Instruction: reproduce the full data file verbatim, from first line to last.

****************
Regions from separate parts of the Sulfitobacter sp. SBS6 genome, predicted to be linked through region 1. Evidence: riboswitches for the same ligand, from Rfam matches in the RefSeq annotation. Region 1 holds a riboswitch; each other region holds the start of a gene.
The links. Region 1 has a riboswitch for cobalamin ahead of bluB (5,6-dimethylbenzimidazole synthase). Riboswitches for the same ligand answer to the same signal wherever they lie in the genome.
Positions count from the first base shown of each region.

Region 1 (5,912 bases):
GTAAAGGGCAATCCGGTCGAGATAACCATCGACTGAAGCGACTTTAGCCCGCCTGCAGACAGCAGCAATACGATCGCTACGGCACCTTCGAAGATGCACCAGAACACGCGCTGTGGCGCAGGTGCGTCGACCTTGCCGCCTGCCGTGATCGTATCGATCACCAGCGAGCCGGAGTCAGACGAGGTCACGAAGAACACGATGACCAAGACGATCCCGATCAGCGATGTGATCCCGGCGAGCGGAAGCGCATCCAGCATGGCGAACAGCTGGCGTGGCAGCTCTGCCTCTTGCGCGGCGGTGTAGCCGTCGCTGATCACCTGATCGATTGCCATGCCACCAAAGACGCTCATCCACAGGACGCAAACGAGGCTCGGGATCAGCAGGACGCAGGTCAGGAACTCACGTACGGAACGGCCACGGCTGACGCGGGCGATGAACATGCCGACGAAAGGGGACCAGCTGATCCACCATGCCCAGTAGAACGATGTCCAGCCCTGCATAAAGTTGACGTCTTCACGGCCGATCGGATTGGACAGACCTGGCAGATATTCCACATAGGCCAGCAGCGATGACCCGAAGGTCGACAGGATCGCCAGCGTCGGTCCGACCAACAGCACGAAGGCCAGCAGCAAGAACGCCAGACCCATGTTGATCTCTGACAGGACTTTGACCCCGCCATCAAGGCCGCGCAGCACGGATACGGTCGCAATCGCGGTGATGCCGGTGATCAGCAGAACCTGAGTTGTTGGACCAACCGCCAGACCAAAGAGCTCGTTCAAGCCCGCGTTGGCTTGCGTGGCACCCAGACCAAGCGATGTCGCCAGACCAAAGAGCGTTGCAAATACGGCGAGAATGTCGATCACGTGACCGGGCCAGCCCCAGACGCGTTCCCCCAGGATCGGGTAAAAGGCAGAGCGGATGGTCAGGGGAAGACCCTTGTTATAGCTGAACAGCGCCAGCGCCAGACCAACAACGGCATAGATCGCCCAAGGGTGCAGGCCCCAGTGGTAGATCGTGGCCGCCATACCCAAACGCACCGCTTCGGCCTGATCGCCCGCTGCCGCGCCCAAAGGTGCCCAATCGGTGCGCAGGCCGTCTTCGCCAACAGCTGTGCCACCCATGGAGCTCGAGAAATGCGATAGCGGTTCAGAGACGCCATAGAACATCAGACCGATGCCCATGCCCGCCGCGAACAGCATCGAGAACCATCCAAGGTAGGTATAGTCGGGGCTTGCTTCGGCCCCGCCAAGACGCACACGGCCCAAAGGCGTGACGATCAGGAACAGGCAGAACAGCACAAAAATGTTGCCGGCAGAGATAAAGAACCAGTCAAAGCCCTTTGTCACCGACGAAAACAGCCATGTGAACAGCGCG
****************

Regions from separate parts of the Sulfitobacter sp. SBS6 genome, predicted to be linked through region 1. Evidence: riboswitches for the same ligand, from Rfam matches in the RefSeq annotation. Region 1 holds a riboswitch; each other region holds the start of a gene.
The links. Region 1 has a riboswitch for cobalamin ahead of bluB (5,6-dimethylbenzimidazole synthase). Riboswitches for the same ligand answer to the same signal wherever they lie in the genome.
Positions count from the first base shown of each region.

Region 1 (5,912 bases):
GTAAAGGGCAATCCGGTCGAGATAACCATCGACTGAAGCGACTTTAGCCCGCCTGCAGACAGCAGCAATACGATCGCTACGGCACCTTCGAAGATGCACCAGAACACGCGCTGTGGCGCAGGTGCGTCGACCTTGCCGCCTGCCGTGATCGTATCGATCACCAGCGAGCCGGAGTCAGACGAGGTCACGAAGAACACGATGACCAAGACGATCCCGATCAGCGATGTGATCCCGGCGAGCGGAAGCGCATCCAGCATGGCGAACAGCTGGCGTGGCAGCTCTGCCTCTTGCGCGGCGGTGTAGCCGTCGCTGATCACCTGATCGATTGCCATGCCACCAAAGACGCTCATCCACAGGACGCAAACGAGGCTCGGGATCAGCAGGACGCAGGTCAGGAACTCACGTACGGAACGGCCACGGCTGACGCGGGCGATGAACATGCCGACGAAAGGGGACCAGCTGATCCACCATGCCCAGTAGAACGATGTCCAGCCCTGCATAAAGTTGACGTCTTCACGGCCGATCGGATTGGACAGACCTGGCAGATATTCCACATAGGCCAGCAGCGATGACCCGAAGGTCGACAGGATCGCCAGCGTCGGTCCGACCAACAGCACGAAGGCCAGCAGCAAGAACGCCAGACCCATGTTGATCTCTGACAGGACTTTGACCCCGCCATCAAGGCCGCGCAGCACGGATACGGTCGCAATCGCGGTGATGCCGGTGATCAGCAGAACCTGAGTTGTTGGACCAACCGCCAGACCAAAGAGCTCGTTCAAGCCCGCGTTGGCTTGCGTGGCACCCAGACCAAGCGATGTCGCCAGACCAAAGAGCGTTGCAAATACGGCGAGAATGTCGATCACGTGACCGGGCCAGCCCCAGACGCGTTCCCCCAGGATCGGGTAAAAGGCAGAGCGGATGGTCAGGGGAAGACCCTTGTTATAGCTGAACAGCGCCAGCGCCAGACCAACAACGGCATAGATCGCCCAAGGGTGCAGGCCCCAGTGGTAGATCGTGGCCGCCATACCCAAACGCACCGCTTCGGCCTGATCGCCCGCTGCCGCGCCCAAAGGTGCCCAATCGGTGCGCAGGCCGTCTTCGCCAACAGCTGTGCCACCCATGGAGCTCGAGAAATGCGATAGCGGTTCAGAGACGCCATAGAACATCAGACCGATGCCCATGCCCGCCGCGAACAGCATCGAGAACCATCCAAGGTAGGTATAGTCGGGGCTTGCTTCGGCCCCGCCAAGACGCACACGGCCCAAAGGCGTGACGATCAGGAACAGGCAGAACAGCACAAAAATGTTGCCGGCAGAGATAAAGAACCAGTCAAAGCCCTTTGTCACCGACGAAAACAGCCATGTGAACAGCGCG